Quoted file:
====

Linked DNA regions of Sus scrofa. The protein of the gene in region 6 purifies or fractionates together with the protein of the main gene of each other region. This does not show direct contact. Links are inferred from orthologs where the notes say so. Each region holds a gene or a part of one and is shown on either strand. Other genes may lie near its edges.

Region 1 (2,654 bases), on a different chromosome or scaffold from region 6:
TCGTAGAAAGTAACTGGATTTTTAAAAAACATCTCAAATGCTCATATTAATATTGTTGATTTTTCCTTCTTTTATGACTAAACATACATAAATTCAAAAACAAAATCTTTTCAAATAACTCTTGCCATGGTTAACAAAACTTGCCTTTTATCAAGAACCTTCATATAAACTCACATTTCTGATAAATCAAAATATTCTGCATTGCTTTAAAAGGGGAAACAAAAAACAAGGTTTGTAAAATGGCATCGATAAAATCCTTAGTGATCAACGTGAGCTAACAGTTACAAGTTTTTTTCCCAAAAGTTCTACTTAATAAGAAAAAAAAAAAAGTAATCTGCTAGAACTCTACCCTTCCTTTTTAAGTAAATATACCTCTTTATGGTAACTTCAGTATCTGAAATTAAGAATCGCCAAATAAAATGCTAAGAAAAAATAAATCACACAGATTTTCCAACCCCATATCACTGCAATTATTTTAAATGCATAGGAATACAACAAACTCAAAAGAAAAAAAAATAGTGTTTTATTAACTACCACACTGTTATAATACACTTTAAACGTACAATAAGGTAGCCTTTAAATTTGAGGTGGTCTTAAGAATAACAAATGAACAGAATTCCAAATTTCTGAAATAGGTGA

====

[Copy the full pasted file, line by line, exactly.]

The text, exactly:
Linked DNA regions of Sus scrofa. The protein of the gene in region 6 purifies or fractionates together with the protein of the main gene of each other region. This does not show direct contact. Links are inferred from orthologs where the notes say so. Each region holds a gene or a part of one and is shown on either strand. Other genes may lie near its edges.

Region 1 (2,654 bases), on a different chromosome or scaffold from region 6:
TCGTAGAAAGTAACTGGATTTTTAAAAAACATCTCAAATGCTCATATTAATATTGTTGATTTTTCCTTCTTTTATGACTAAACATACATAAATTCAAAAACAAAATCTTTTCAAATAACTCTTGCCATGGTTAACAAAACTTGCCTTTTATCAAGAACCTTCATATAAACTCACATTTCTGATAAATCAAAATATTCTGCATTGCTTTAAAAGGGGAAACAAAAAACAAGGTTTGTAAAATGGCATCGATAAAATCCTTAGTGATCAACGTGAGCTAACAGTTACAAGTTTTTTTCCCAAAAGTTCTACTTAATAAGAAAAAAAAAAAAGTAATCTGCTAGAACTCTACCCTTCCTTTTTAAGTAAATATACCTCTTTATGGTAACTTCAGTATCTGAAATTAAGAATCGCCAAATAAAATGCTAAGAAAAAATAAATCACACAGATTTTCCAACCCCATATCACTGCAATTATTTTAAATGCATAGGAATACAACAAACTCAAAAGAAAAAAAAATAGTGTTTTATTAACTACCACACTGTTATAATACACTTTAAACGTACAATAAGGTAGCCTTTAAATTTGAGGTGGTCTTAAGAATAACAAATGAACAGAATTCCAAATTTCTGAAATAGGTGA